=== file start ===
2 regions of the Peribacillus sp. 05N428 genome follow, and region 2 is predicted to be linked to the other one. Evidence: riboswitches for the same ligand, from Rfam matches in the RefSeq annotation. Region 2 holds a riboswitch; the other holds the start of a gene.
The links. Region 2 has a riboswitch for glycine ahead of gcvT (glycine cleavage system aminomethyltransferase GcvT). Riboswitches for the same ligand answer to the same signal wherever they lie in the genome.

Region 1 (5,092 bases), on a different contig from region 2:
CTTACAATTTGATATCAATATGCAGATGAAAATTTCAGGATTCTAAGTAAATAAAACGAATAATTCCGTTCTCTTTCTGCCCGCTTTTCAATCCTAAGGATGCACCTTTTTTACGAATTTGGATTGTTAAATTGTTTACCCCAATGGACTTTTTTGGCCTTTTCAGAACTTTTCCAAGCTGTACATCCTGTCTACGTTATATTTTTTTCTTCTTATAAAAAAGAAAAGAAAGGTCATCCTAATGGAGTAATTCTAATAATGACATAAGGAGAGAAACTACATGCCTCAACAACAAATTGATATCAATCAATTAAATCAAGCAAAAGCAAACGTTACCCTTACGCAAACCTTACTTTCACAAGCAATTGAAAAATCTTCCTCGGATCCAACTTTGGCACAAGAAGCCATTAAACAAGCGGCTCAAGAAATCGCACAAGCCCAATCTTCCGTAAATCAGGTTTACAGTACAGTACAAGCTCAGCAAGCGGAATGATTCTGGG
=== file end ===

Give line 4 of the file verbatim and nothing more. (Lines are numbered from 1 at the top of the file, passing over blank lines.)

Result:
CTTACAATTTGATATCAATATGCAGATGAAAATTTCAGGATTCTAAGTAAATAAAACGAATAATTCCGTTCTCTTTCTGCCCGCTTTTCAATCCTAAGGATGCACCTTTTTTACGAATTTGGATTGTTAAATTGTTTACCCCAATGGACTTTTTTGGCCTTTTCAGAACTTTTCCAAGCTGTACATCCTGTCTACGTTATATTTTTTTCTTCTTATAAAAAAGAAAAGAAAGGTCATCCTAATGGAGTAATTCTAATAATGACATAAGGAGAGAAACTACATGCCTCAACAACAAATTGATATCAATCAATTAAATCAAGCAAAAGCAAACGTTACCCTTACGCAAACCTTACTTTCACAAGCAATTGAAAAATCTTCCTCGGATCCAACTTTGGCACAAGAAGCCATTAAACAAGCGGCTCAAGAAATCGCACAAGCCCAATCTTCCGTAAATCAGGTTTACAGTACAGTACAAGCTCAGCAAGCGGAATGATTCTGGG